All over the country, protests against police brutality and racism are escalating as the president threatens military action and police use agents like flash grenades, rubber bullets and tear gas to disperse crowds and show excessive force. Just this week, thousands of peaceful protesters were hit with tear gas while they gathered across the street from the White House ― so that the president could walk across the street and take a photo with a bible in his hand.
“Even though we’re going into a hot season, you should still be doing a long sleeve so your body is covered as much as possible for protection from both the sun and tear gas,” Ernest Coverson, campaign manager for Amnesty International’s End Gun Violence, told HuffPost. “You want long pants, comfortable shoes ― something with a tie-up versus a slip-in ― and nothing loose that can get snagged on things, yanked or pulled.”
In a graphic Amnesty International recently shared that outlines safe protest practices, the organization also recommends refraining from using any oils or lotions on your skin before protesting, because they can, according to Coverston, “intensify the lingering effect” of something like tear gas or pepper spray.
Tear gas has been banned as a chemical weapon for use in warfare since 1993, but it is still used as a “riot control agent.” If it gets on your skin or any facial orifices, it can have a laundry list of irritations, including blurred, burning and tearing eyes, runny nose, tightening of the chest, coughing, skin burn and rash and more, according to the Centers for Disease Control and Prevention.
That’s why being as covered as possible, from head to toe, is so important.
To that end, Amnesty International also recommends wearing a bandana soaked in water, lemon juice or vinegar (the acidity helps break down some of the effects of tear gas), to bring a change of clothing in case yours get contaminated, and to opt for glasses instead of contact lenses if you usually wear them.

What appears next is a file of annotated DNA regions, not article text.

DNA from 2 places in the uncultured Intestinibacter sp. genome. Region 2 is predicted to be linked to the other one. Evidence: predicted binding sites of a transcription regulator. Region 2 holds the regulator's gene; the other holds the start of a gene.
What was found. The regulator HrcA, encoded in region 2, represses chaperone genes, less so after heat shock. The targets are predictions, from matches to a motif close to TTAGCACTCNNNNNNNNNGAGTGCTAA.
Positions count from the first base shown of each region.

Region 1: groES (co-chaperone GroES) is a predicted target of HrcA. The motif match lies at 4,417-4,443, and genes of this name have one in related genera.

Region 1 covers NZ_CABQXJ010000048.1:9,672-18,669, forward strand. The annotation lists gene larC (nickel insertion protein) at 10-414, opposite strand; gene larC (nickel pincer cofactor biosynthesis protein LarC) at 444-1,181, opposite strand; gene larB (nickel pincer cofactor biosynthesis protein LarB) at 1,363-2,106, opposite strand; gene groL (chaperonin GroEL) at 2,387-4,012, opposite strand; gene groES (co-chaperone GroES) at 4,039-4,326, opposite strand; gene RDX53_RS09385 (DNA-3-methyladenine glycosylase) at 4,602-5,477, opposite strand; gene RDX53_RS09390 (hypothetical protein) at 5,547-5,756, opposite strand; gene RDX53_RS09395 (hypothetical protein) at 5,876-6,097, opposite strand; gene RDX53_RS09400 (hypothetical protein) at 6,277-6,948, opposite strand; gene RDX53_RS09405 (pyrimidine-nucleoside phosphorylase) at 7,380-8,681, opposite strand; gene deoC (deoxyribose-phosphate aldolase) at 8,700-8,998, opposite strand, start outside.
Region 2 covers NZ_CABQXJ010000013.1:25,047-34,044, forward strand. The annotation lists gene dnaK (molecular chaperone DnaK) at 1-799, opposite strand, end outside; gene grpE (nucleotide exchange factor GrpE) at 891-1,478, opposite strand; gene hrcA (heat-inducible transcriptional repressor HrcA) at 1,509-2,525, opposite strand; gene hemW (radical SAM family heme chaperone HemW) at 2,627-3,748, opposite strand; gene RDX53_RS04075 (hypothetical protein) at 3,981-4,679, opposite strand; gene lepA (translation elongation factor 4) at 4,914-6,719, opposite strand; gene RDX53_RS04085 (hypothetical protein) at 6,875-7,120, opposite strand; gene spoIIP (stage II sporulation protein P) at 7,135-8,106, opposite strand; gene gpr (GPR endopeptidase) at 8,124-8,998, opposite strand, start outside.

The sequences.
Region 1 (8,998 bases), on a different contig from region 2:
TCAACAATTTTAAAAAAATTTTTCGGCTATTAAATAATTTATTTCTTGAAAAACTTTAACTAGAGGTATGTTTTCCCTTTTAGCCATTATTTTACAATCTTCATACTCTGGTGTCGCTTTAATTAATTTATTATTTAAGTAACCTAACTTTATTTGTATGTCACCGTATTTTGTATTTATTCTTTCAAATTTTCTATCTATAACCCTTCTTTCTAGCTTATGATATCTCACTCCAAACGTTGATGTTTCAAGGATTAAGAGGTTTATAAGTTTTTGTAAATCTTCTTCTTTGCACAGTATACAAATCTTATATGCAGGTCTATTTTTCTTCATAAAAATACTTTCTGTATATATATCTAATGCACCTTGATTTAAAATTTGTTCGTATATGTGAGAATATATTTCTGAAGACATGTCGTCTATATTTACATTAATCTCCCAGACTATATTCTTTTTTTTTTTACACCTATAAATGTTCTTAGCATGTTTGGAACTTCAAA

“If you get gassed or maced in contacts, the irritant can get trapped underneath and can mess up the lens itself,” Coverson said. “If you’re able to bring goggles (swim goggles are fine), that would also offer added security.”
Rep. Alexandria Ocasio-Cortez (D-N.Y.), who has been attending protests in the New York City area, also recently shared some information on safe protesting practices. An Instagram she posted on Sunday offered helpful tips, including things to bring, not bring and wear.
Included on that list are heat resistant gloves, which can be useful in the event that you need to pick up and dispose of something hot, like, say, a tear gas canister. A helpful Google doc written and shared by Twitter user @taxicablivee explains:
“Heavy duty gloves will protect your hands if you need to get out of a building through a broken window and can protect against burns from teargas canisters,” she wrote. “Oven mitts can also be used in cases of picking up canisters.”
Ocasio-Cortez, as well as Amnesty International, both recommend bringing water, snacks, identification, emergency contact information and first aid supplies, and Coverson recommends carrying those things in a backpack as opposed to a shoulder bag. “You want to still have your hands and arms free and mobile,” he said.
One more helpful thing to have on hand? Antacid. When mixed with water, something like Maalox can negate the effect of tear gas as well. Though Coverson added: “Straight water works, too.”